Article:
National Heart, Lung, and Blood Institute (NHLBI)
Research Program Projects (P01)
Project #
Application #
Study Section
Heart, Lung, and Blood Initial Review Group (HLBP)
Project Start
Project End
Budget Start
Budget End
Support Year
Fiscal Year
Total Cost
Indirect Cost
Oregon Health and Science University
United States
Zip Code
Whiteaker, Jeffrey R; Zhao, Lei; Ivey, Richard G et al. (2018) Targeted mass spectrometry enables robust quantification of FANCD2 mono-ubiquitination in response to DNA damage. DNA Repair (Amst) 65:47-53
Mouw, Kent W; Goldberg, Michael S; Konstantinopoulos, Panagiotis A et al. (2017) DNA Damage and Repair Biomarkers of Immunotherapy Response. Cancer Discov 7:675-693
Kroeger Jr, Paul T; Drummond, Bridgette E; Miceli, Rachel et al. (2017) The zebrafish kidney mutant zeppelin reveals that brca2/fancd1 is essential for pronephros development. Dev Biol 428:148-163
Rondinelli, Beatrice; Gogola, Ewa; YĆ¼cel, Hatice et al. (2017) EZH2 promotes degradation of stalled replication forks by recruiting MUS81 through histone H3 trimethylation. Nat Cell Biol 19:1371-1378
Karras, Georgios I; Yi, Song; Sahni, Nidhi et al. (2017) HSP90 Shapes the Consequences of Human Genetic Variation. Cell 168:856-866.e12
Garbati, Michael R; Hays, Laura E; Rathbun, R Keaney et al. (2016) Cytokine overproduction and crosslinker hypersensitivity are unlinked in Fanconi anemia macrophages. J Leukoc Biol 99:455-65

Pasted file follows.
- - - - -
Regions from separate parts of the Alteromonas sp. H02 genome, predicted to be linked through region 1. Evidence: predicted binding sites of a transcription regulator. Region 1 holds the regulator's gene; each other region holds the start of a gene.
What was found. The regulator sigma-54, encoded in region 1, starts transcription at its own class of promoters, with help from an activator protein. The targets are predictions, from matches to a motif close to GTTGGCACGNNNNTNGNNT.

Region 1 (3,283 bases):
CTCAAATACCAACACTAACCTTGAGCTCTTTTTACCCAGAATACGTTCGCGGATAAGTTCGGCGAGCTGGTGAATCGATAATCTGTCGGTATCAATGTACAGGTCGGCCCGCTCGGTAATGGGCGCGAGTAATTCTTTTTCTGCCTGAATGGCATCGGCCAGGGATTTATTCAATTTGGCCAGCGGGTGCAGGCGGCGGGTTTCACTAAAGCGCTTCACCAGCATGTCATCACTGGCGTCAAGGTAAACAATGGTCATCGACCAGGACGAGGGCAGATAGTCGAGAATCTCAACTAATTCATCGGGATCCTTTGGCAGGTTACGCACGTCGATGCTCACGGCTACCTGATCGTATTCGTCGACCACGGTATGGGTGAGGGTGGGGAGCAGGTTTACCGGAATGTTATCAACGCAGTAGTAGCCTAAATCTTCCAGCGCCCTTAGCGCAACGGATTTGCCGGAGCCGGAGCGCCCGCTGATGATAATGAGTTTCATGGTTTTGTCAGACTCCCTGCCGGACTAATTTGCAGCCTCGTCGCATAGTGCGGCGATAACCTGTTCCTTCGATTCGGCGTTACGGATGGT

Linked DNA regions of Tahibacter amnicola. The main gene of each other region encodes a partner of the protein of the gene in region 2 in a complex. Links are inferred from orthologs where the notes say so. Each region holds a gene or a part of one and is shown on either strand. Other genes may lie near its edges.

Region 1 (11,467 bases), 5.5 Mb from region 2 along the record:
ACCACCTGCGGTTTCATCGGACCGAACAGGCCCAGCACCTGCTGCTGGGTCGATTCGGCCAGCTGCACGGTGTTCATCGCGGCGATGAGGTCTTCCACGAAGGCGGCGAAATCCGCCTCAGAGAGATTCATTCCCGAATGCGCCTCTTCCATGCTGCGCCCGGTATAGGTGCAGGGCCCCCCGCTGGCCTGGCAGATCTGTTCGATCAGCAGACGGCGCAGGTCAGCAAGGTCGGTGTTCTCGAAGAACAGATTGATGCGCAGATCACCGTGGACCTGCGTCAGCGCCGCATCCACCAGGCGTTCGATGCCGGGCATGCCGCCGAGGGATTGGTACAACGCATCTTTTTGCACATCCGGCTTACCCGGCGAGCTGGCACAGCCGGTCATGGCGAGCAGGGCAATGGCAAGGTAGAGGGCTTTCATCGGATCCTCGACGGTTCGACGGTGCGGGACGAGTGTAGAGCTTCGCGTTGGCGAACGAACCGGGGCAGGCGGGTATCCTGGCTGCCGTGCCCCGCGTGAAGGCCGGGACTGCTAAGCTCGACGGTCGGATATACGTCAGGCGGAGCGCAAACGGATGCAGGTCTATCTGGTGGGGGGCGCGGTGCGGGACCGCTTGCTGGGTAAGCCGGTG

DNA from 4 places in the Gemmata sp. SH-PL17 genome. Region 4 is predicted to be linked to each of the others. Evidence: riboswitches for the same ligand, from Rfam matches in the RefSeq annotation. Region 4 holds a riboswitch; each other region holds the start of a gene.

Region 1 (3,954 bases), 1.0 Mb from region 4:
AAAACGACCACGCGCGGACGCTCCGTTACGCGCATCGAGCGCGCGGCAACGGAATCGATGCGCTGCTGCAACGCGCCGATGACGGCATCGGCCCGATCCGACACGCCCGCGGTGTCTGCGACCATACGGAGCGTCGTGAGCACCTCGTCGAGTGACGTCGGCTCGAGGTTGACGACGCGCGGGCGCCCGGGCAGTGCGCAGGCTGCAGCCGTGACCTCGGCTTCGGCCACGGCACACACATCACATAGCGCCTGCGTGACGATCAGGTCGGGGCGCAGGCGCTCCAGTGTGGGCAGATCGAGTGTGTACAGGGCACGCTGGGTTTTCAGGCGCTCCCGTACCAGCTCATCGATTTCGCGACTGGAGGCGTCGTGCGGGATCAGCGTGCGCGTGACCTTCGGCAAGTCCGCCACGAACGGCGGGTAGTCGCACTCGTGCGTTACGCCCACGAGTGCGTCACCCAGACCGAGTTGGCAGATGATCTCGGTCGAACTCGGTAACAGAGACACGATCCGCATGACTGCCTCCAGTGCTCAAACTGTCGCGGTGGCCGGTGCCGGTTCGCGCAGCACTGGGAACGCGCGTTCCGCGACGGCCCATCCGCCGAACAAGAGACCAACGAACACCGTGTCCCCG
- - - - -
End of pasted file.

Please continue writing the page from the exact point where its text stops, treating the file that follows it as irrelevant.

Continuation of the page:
Zhang, Qing-Shuo; Tang, Weiliang; Deater, Matthew et al. (2016) Metformin improves defective hematopoiesis and delays tumor formation in Fanconi anemia mice. Blood 128:2774-2784
Zhang, Haojian; Kozono, David E; O'Connor, Kevin W et al. (2016) TGF-? Inhibition Rescues Hematopoietic Stem Cell Defects and Bone Marrow Failure in Fanconi Anemia. Cell Stem Cell 18:668-81
Zhang, Qing-Shuo; Benedetti, Eric; Deater, Matthew et al. (2015) Oxymetholone therapy of fanconi anemia suppresses osteopontin transcription and induces hematopoietic stem cell cycling. Stem Cell Reports 4:90-102
Lombardi, Anne J; Hoskins, Elizabeth E; Foglesong, Grant D et al. (2015) Acquisition of Relative Interstrand Crosslinker Resistance and PARP Inhibitor Sensitivity in Fanconi Anemia Head and Neck Cancers. Clin Cancer Res 21:1962-72

Showing the most recent 10 out of 106 publications